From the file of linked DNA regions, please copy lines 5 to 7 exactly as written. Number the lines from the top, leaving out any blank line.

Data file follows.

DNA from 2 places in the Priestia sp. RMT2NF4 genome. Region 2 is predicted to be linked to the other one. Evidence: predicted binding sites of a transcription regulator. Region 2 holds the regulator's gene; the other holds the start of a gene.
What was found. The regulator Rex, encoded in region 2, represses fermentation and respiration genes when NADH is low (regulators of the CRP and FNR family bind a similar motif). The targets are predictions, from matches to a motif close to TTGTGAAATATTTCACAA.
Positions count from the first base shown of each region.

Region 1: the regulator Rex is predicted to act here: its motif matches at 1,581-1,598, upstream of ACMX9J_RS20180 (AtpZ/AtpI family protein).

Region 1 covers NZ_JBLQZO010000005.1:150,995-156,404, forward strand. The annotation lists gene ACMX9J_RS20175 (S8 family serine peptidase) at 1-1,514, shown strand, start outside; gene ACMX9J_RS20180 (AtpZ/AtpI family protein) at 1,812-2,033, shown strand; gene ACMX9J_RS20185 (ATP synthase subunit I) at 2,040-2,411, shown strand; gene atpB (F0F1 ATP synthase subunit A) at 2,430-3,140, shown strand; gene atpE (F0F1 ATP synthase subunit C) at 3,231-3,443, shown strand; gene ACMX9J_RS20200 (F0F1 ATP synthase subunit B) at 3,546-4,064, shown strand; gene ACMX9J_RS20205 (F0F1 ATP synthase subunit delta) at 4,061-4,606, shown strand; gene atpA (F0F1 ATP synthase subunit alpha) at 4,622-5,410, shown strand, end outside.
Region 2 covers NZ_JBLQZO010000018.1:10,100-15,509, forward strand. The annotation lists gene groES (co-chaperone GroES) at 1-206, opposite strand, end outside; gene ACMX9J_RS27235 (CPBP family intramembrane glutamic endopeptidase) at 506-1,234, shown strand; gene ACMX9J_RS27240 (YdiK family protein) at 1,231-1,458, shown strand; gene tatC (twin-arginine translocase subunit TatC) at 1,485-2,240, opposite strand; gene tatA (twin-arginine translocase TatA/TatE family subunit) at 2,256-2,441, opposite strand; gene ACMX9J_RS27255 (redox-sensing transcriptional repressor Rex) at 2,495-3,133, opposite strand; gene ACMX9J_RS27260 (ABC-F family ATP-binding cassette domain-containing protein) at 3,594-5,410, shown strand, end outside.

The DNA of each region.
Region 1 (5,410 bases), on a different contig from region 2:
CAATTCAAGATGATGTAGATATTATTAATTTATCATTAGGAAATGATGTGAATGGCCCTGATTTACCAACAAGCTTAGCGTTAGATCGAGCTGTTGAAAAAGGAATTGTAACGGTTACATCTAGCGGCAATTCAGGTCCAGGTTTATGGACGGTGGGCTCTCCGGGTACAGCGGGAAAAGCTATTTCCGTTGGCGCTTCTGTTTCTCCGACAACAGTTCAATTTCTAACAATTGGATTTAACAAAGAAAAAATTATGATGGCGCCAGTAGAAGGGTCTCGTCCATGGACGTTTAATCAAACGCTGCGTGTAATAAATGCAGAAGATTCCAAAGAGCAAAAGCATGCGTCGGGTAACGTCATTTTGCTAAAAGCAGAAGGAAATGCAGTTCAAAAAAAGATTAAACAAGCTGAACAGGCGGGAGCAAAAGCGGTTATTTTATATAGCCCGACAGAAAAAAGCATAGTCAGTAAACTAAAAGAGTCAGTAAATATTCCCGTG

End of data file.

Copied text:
Region 1 covers NZ_JBLQZO010000005.1:150,995-156,404, forward strand. The annotation lists gene ACMX9J_RS20175 (S8 family serine peptidase) at 1-1,514, shown strand, start outside; gene ACMX9J_RS20180 (AtpZ/AtpI family protein) at 1,812-2,033, shown strand; gene ACMX9J_RS20185 (ATP synthase subunit I) at 2,040-2,411, shown strand; gene atpB (F0F1 ATP synthase subunit A) at 2,430-3,140, shown strand; gene atpE (F0F1 ATP synthase subunit C) at 3,231-3,443, shown strand; gene ACMX9J_RS20200 (F0F1 ATP synthase subunit B) at 3,546-4,064, shown strand; gene ACMX9J_RS20205 (F0F1 ATP synthase subunit delta) at 4,061-4,606, shown strand; gene atpA (F0F1 ATP synthase subunit alpha) at 4,622-5,410, shown strand, end outside.
Region 2 covers NZ_JBLQZO010000018.1:10,100-15,509, forward strand. The annotation lists gene groES (co-chaperone GroES) at 1-206, opposite strand, end outside; gene ACMX9J_RS27235 (CPBP family intramembrane glutamic endopeptidase) at 506-1,234, shown strand; gene ACMX9J_RS27240 (YdiK family protein) at 1,231-1,458, shown strand; gene tatC (twin-arginine translocase subunit TatC) at 1,485-2,240, opposite strand; gene tatA (twin-arginine translocase TatA/TatE family subunit) at 2,256-2,441, opposite strand; gene ACMX9J_RS27255 (redox-sensing transcriptional repressor Rex) at 2,495-3,133, opposite strand; gene ACMX9J_RS27260 (ABC-F family ATP-binding cassette domain-containing protein) at 3,594-5,410, shown strand, end outside.

The DNA of each region.